Rolf chooses to separate her text into two parts. The first part is called Getting to Know Julian of Norwich. In this segment Rolf does the work of putting Julian into her context. Julian is from a world that we do not fully understand today. Julian lived from 1342 till 1430. Her world was before the Reformation, ravaged by plagues, and in a time where women could be no more than wives and mothers. So Rolf seeks to gives us a firm understanding of what this looks like, while also providing some peculiarities to the life and writing of Julian of Norwich.

“all Julian’s references are to common, ordinary things that a merchant-class working woman would be more likely to notice than an aristocratic noblewoman”

The second part of this book focuses solely on Julian of Norwich’s /The Revelations of Divine Love/, with chapter 6 being an overview of the entire text. In this chapter Rolf discusses each of Julian’s revelations and what she learned from them. Rolf also points to ways that Julian’s work is different from others of her time. The reason for this is that Julian was a member of the common laity, not an academic or a cloistered nun. She then finishes the book by discussing the major themes of the text and providing guidelines for how to lead a retreat with Julian’s Revelations.

“But Jesus, who in this vision informed me of all that I needed, answered by this word and said: ‘Sinne is behovely, but alle shalle be wele, and alle shalle be wele, and alle manner of thing shalle be wele.'”
— Julian of Norwich, Revelations of Divine Love

The thing that I believe is evident from this book is the amount of knowledge Rolf has of Julian of Norwich’s /The Revelations of Divine Love/. To be a person that is not classically trained in this subject, and yet can still hold her own in writing with people who are, is a testament to her. The way she writes bout Julian makes her very approachable and alive, despite having died almost 600 years ago. Because of this knowledge, she is also able to provide a good understanding of Christian mysticism. This topic seems to be a practice that the Church wants to forget, as I had not heard of it until I started my academic career. Anytime I mention it to others, Christian mysticism is looked upon as something to be skeptical of. I find the mystics interesting and Rolf does a good job explaining Julian’s mystical theology. I would recommend this book to anyone looking to learn about Christian mysticism or any professor seeking to teach spiritual formation.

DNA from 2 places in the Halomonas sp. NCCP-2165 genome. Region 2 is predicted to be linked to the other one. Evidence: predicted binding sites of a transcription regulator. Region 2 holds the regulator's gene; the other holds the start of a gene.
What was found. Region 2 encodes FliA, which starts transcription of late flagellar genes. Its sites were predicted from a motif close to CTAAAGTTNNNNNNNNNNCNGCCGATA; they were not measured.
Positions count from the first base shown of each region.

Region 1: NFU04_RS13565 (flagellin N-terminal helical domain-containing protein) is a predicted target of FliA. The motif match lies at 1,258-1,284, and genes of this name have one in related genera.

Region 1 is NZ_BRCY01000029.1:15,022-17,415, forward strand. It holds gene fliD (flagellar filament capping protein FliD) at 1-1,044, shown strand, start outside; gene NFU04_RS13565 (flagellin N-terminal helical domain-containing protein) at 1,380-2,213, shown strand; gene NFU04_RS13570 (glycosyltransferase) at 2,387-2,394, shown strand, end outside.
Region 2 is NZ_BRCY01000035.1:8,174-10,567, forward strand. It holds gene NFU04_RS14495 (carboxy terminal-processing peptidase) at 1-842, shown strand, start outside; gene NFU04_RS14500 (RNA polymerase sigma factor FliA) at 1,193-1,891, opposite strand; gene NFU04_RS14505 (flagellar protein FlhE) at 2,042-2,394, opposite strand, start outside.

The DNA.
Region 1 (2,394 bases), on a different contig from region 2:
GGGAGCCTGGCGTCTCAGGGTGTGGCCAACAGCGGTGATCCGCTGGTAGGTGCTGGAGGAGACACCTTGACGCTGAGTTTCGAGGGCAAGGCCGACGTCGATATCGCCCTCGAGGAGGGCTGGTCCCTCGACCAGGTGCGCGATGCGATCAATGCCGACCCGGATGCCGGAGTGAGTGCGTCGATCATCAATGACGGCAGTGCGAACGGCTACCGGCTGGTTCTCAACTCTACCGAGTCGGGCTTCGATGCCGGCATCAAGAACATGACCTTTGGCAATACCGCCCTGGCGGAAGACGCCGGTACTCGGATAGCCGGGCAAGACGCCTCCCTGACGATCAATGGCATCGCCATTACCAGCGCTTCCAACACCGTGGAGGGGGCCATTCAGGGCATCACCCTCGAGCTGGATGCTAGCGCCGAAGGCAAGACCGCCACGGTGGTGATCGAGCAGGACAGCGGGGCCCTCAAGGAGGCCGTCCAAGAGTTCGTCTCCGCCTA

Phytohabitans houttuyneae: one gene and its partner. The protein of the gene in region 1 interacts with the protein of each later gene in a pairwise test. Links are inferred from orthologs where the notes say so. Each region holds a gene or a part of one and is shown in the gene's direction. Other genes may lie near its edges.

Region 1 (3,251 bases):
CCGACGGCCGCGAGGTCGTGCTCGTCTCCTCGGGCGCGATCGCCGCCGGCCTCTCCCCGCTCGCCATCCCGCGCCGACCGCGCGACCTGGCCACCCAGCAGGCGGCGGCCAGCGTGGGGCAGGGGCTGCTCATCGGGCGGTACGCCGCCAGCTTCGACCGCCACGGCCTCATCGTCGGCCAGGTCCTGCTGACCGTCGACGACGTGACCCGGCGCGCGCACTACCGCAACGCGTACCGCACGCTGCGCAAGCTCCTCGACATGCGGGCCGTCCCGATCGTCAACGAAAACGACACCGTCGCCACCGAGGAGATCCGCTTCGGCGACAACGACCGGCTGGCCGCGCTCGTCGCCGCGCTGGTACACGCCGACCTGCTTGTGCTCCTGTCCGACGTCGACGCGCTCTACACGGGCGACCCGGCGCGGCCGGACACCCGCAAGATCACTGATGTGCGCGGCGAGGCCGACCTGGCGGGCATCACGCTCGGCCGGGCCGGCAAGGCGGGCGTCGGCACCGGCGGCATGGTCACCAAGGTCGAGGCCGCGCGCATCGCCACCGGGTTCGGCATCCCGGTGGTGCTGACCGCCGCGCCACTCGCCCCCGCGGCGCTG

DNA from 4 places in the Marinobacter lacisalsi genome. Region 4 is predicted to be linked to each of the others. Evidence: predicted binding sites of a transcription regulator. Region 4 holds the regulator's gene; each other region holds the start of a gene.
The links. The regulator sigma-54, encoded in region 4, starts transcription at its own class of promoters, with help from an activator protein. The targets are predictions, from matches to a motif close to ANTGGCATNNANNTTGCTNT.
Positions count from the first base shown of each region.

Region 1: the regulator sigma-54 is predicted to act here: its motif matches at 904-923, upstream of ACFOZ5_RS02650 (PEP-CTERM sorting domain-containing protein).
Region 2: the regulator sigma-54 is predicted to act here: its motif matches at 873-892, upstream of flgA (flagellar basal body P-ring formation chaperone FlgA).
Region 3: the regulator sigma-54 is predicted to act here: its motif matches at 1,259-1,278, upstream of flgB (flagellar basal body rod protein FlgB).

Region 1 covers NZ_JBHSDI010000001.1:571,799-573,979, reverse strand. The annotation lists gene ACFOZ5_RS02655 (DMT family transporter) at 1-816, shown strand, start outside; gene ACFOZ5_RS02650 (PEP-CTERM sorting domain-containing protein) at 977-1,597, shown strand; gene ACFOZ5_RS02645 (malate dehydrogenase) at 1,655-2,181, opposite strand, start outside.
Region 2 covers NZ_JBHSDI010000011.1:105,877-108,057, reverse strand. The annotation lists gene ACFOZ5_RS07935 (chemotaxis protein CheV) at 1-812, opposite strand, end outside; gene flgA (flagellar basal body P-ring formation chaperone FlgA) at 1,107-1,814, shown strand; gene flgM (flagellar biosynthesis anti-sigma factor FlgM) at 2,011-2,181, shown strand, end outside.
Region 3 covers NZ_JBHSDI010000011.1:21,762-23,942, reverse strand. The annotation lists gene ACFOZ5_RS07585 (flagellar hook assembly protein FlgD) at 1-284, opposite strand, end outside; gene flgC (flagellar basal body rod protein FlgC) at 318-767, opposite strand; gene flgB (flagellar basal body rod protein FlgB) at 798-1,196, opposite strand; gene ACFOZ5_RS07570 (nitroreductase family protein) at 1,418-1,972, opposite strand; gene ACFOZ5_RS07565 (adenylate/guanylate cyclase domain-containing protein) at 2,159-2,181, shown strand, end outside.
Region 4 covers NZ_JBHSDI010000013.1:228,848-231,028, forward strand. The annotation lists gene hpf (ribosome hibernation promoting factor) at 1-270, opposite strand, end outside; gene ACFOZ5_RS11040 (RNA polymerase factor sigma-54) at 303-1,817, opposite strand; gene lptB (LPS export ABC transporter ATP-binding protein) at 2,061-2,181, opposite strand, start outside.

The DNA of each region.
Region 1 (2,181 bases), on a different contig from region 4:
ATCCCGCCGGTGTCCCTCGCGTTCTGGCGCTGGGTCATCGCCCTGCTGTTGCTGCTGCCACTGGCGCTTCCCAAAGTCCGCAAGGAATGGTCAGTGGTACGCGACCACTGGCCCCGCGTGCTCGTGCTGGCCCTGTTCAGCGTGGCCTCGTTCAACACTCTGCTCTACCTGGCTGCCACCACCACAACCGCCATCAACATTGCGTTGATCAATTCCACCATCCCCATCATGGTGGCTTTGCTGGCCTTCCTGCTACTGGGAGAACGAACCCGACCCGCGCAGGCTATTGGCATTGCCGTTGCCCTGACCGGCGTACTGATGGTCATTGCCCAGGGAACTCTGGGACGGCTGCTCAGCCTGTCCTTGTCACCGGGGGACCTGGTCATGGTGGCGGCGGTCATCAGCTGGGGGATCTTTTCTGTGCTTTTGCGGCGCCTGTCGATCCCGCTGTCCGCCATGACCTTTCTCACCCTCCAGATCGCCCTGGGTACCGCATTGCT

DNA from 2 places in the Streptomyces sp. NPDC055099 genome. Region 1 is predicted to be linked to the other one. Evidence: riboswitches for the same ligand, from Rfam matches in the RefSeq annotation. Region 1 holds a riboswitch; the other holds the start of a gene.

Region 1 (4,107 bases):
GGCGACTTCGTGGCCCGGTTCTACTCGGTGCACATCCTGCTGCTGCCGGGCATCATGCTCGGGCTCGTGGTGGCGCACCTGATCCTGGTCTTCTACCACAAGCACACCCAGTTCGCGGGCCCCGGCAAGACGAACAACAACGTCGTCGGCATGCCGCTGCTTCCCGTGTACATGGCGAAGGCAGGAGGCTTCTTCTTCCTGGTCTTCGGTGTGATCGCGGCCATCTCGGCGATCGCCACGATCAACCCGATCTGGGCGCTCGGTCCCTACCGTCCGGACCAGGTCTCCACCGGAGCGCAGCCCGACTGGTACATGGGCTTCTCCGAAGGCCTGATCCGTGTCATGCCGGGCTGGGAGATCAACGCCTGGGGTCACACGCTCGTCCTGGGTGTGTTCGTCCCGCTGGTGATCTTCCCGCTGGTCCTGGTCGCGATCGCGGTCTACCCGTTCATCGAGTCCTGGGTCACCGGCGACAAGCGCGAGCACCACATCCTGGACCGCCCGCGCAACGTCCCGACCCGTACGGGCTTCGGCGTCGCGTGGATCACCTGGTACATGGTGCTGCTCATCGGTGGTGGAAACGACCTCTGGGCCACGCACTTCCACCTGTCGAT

Ecologies of Faith in a Digital Age: Spiritual Growth Through Online Education

5205.jpgThis month’s book is called Ecologies of Faith in a Digital Age: Spiritual Growth Through Online Education by Stephen and Mary Lowe. Both authors are involved in furthering online education at Liberty University. The main focus of this book is how the study of ecology can help us to understand spiritual growth, and that this means growth does not only happen within the four walls of an institution. Their goal is not to justify online or residential education as the better alternative, but rather to combat the idea of “students cannot receive the same spiritual development online that they can receive at [our] institution” that seems to be prevalent in many Christian institutions. Continue reading “Ecologies of Faith in a Digital Age: Spiritual Growth Through Online Education”

Righteous by Promise: A Biblical Theology of Circumcision

2646As promised, I am going to start doing book reviews. These book reviews are meant to be an introduction to a resource. I cannot guarantee that they are all going to be particularly great, but I will try to provide my honest assessment of these materials.

This month’s book review is Righteous by Promise: A Biblical Theology of Circumcision by Karl Deenick. This book is the 45th volume in addition to the New Studies in Biblical Theology series from InterVarsity Press. This series of books seeks to interact with the contemporary scholarship to help evangelicals to better understand their Bibles. It focuses on a wide variety of topics ranging from examples of preaching in the New Testament to understanding the concept of original sin. Continue reading “Righteous by Promise: A Biblical Theology of Circumcision”